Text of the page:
How Much Energy Does Bitcoin Mining Use? Bitcoin Mining Council Provides New Data in Q4 2021 Update
The Bitcoin Mining Council's Q4 update provides updates on how much energy Bitcoin mining uses and how much of this energy is renewable.
On January 18th, the Bitcoin Mining Council held its Q4 2021 review, outlining the current renewable energy usage mix, electricity consumption, and overall efficiency of its members as well as providing an update on bitcoin mining industry trends.
Some quick notes and statistics from the presentation:
- Bitcoin Mining Council members now account for 46% of Bitcoin’s hashrate.
- Mining consumes roughly 0.142% of total global energy production & still uses significantly less energy than most major industries including household appliances in the US, aviation, & more.
- Mining consumes 220 tera-watt hours (TWh) of the world’s on-grid energy. This is a tiny fraction (0.44%) of the 50,000 TWh lost every year from global grid inefficiencies.
- The sustainable energy mix of council members stayed relatively stagnant quarter-over-quarter, increasing from 65.9% to 66.1% from Q3 to Q4.
- Member mining efficiency was also relatively stagnant, increasing slightly from 21.9 PH/MW to 22.1 PH/MW from Q3 to Q4..
Along with analyzing qualitative data collected from members and estimating overall network data, the hour and a half long presentation covered bitcoin mining misconceptions, the burgeoning of bitcoin mining by energy providers, and the industry’s capacity for creating new jobs in North America.
How Much Energy Does Bitcoin Mining Use? Tackling Misinformation About Bitcoin's Energy Appetite
There are still many misconceptions about Bitcoin mining in the mainstream, and Blockcap and Core Scientific Founder Darin Feinstein is keeping receipts. In his presentation, he dove into two 2017 articles from the World Economic Forum and Newsweek that claimed bitcoin mining would use all of the world's energy by 2020. A statistic that proved astoundingly wrong, as mining currently consumes a minuscule 0.142% of all global energy.
Yet, some current reports detailing bitcoin mining's environmental impact are equally uninformed.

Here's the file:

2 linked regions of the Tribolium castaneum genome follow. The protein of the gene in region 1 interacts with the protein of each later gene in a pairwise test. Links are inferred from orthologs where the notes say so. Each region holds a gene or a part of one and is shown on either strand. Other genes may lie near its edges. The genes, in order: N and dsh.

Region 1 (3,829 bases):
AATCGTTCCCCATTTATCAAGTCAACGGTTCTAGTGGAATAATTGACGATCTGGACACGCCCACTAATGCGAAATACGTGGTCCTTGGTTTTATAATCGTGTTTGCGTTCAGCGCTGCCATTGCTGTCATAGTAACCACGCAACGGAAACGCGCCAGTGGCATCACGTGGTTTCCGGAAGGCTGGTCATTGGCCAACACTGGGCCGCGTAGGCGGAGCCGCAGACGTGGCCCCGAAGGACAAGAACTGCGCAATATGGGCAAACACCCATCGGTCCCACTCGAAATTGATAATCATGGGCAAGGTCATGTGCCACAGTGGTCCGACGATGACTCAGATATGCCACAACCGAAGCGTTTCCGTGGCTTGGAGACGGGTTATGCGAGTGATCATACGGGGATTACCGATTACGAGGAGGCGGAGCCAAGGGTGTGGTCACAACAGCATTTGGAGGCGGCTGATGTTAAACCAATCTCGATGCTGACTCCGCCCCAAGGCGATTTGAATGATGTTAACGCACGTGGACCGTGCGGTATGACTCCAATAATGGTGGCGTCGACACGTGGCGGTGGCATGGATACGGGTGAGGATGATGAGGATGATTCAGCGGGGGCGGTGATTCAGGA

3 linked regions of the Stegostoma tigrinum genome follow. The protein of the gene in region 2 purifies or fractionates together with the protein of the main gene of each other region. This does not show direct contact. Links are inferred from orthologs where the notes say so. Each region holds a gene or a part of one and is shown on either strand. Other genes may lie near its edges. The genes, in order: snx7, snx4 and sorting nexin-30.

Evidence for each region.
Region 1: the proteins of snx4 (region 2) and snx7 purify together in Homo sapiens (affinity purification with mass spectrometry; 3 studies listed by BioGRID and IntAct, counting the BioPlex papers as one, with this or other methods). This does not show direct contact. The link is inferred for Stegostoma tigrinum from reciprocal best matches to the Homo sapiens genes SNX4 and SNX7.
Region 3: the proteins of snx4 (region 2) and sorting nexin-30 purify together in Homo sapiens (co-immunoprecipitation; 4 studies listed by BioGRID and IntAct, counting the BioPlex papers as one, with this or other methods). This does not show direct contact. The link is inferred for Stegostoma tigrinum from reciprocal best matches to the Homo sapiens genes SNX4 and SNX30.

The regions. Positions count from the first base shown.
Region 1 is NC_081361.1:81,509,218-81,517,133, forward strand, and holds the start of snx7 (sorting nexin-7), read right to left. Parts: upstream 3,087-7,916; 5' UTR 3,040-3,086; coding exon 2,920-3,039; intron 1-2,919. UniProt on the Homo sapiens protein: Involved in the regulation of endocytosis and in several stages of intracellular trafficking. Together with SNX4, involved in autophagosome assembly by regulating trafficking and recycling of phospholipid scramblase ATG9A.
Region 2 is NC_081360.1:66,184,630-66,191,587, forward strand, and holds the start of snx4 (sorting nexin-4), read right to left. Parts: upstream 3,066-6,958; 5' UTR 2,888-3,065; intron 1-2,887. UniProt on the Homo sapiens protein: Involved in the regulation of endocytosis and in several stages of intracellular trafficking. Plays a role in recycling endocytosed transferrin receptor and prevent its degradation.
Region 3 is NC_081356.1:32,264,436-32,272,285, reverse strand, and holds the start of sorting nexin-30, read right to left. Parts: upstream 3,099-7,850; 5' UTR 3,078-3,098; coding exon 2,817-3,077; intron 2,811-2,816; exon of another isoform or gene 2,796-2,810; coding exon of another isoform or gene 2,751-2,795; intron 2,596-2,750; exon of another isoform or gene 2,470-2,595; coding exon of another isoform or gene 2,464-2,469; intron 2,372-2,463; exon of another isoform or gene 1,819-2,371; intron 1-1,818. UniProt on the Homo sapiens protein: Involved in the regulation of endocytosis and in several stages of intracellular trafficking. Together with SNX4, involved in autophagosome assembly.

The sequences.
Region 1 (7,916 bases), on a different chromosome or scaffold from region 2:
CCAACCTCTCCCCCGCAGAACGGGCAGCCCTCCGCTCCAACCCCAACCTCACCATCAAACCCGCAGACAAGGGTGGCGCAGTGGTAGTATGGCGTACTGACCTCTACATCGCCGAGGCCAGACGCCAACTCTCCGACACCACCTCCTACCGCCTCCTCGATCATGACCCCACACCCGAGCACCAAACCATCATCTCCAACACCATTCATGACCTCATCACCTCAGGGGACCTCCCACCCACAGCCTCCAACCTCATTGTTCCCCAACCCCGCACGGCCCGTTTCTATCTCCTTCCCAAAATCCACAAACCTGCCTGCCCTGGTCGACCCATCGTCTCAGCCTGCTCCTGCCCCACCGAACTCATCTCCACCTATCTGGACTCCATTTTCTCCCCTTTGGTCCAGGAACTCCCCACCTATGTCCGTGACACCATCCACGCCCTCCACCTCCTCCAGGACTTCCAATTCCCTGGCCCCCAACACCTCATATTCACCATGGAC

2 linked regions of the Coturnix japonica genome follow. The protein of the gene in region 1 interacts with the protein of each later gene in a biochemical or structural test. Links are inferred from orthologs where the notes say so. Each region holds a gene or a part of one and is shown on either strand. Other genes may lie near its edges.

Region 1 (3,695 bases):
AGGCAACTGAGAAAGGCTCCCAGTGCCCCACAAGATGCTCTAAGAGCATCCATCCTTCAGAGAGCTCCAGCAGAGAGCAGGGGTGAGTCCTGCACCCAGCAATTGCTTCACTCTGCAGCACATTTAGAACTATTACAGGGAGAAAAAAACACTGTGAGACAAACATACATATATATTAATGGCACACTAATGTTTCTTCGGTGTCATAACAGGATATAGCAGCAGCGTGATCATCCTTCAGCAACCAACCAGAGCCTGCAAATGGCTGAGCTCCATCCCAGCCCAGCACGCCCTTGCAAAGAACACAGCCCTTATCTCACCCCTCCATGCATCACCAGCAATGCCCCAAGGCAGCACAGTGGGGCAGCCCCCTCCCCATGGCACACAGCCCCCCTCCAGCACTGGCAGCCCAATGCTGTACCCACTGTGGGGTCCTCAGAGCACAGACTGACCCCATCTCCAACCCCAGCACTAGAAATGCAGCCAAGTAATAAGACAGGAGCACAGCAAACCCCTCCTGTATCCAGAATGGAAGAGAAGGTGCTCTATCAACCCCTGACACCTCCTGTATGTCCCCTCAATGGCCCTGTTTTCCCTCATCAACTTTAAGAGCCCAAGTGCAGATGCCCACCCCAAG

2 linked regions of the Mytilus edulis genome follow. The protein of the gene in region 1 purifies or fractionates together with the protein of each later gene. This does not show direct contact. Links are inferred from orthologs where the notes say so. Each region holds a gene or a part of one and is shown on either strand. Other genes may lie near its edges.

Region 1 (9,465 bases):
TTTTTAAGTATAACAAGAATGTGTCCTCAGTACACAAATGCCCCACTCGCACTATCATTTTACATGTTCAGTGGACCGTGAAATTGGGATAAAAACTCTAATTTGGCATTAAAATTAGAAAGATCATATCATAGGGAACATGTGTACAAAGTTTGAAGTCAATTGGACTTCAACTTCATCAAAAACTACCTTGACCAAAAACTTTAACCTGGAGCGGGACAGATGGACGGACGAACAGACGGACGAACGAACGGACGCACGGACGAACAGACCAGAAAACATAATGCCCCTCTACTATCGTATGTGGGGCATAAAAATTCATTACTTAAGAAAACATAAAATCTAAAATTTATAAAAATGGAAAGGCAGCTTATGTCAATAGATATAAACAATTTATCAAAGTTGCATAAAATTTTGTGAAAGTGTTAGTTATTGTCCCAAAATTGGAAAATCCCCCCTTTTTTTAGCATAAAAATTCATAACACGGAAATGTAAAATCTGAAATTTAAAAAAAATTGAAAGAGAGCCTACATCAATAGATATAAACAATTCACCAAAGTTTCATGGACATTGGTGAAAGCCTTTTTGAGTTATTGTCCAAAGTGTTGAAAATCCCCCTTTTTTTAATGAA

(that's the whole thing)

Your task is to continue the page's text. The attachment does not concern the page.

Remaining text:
Feinstein and Castle Island Ventures co-founder Nic Carter both keyed in on false claims from “Bitcoin’s growing e-waste problem,” a 2021 report authored by Alex de Vries and Christian Stoll, which assigned mining machines a 1.29-year life cycle and estimated that bitcoin’s annual e-waste adds up to 30.7 metric tons.
Assigning machines a 1.29-year life cycle is simply an unfounded timeline as most public miners have a minimum 3-year depreciation schedule for machines. A growing percentage of large public miners such as Core Scientific have also instituted a 100% reuse and recycle policy for chips and hash boards while some have plans to relocate older-gen machines to areas where energy is practically free, according to Marathon CEO Fred Thiel.
As seen below, the Antminer S9, which was released in 2016, still makes up ~25% of the network hashrate, giving it a lifecycle that is over 4x longer than the report’s estimates.
Along with this, de Vries and Stoll declared that an average bitcoin transaction generates 272g of e-waste. The entire basis of this claim misunderstands one of mining’s core functions: to secure the underlying ledger. The number of transactions is not correlated to energy usage; on-chain transactions can include thousands of outputs, and the Lightning Network can settle thousands more off-chain.